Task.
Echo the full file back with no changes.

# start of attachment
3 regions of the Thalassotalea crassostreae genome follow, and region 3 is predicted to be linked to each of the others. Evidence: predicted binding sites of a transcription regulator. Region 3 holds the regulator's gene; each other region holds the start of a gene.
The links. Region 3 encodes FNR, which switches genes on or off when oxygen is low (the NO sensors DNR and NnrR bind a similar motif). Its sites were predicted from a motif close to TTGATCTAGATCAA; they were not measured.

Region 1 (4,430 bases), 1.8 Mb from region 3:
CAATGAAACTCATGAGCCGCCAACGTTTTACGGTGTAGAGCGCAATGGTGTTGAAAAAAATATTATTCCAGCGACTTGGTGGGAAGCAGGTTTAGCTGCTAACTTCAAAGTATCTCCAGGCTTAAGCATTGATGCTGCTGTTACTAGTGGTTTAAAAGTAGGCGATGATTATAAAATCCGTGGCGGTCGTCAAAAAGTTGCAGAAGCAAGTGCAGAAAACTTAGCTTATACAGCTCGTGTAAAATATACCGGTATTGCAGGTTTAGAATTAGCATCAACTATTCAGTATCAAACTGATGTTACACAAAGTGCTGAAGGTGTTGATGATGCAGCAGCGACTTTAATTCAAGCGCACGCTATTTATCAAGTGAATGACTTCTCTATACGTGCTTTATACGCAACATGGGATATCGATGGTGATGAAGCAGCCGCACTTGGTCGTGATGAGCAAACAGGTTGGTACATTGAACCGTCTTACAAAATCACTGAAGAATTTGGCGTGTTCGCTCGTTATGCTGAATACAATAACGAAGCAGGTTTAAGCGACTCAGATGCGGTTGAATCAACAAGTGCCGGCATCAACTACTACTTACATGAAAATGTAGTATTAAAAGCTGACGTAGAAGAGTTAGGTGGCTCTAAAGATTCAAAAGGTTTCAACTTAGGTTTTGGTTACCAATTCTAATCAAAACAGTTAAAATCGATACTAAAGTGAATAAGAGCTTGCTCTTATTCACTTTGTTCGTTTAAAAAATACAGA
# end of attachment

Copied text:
3 regions of the Thalassotalea crassostreae genome follow, and region 3 is predicted to be linked to each of the others. Evidence: predicted binding sites of a transcription regulator. Region 3 holds the regulator's gene; each other region holds the start of a gene.
The links. Region 3 encodes FNR, which switches genes on or off when oxygen is low (the NO sensors DNR and NnrR bind a similar motif). Its sites were predicted from a motif close to TTGATCTAGATCAA; they were not measured.

Region 1 (4,430 bases), 1.8 Mb from region 3:
CAATGAAACTCATGAGCCGCCAACGTTTTACGGTGTAGAGCGCAATGGTGTTGAAAAAAATATTATTCCAGCGACTTGGTGGGAAGCAGGTTTAGCTGCTAACTTCAAAGTATCTCCAGGCTTAAGCATTGATGCTGCTGTTACTAGTGGTTTAAAAGTAGGCGATGATTATAAAATCCGTGGCGGTCGTCAAAAAGTTGCAGAAGCAAGTGCAGAAAACTTAGCTTATACAGCTCGTGTAAAATATACCGGTATTGCAGGTTTAGAATTAGCATCAACTATTCAGTATCAAACTGATGTTACACAAAGTGCTGAAGGTGTTGATGATGCAGCAGCGACTTTAATTCAAGCGCACGCTATTTATCAAGTGAATGACTTCTCTATACGTGCTTTATACGCAACATGGGATATCGATGGTGATGAAGCAGCCGCACTTGGTCGTGATGAGCAAACAGGTTGGTACATTGAACCGTCTTACAAAATCACTGAAGAATTTGGCGTGTTCGCTCGTTATGCTGAATACAATAACGAAGCAGGTTTAAGCGACTCAGATGCGGTTGAATCAACAAGTGCCGGCATCAACTACTACTTACATGAAAATGTAGTATTAAAAGCTGACGTAGAAGAGTTAGGTGGCTCTAAAGATTCAAAAGGTTTCAACTTAGGTTTTGGTTACCAATTCTAATCAAAACAGTTAAAATCGATACTAAAGTGAATAAGAGCTTGCTCTTATTCACTTTGTTCGTTTAAAAAATACAGA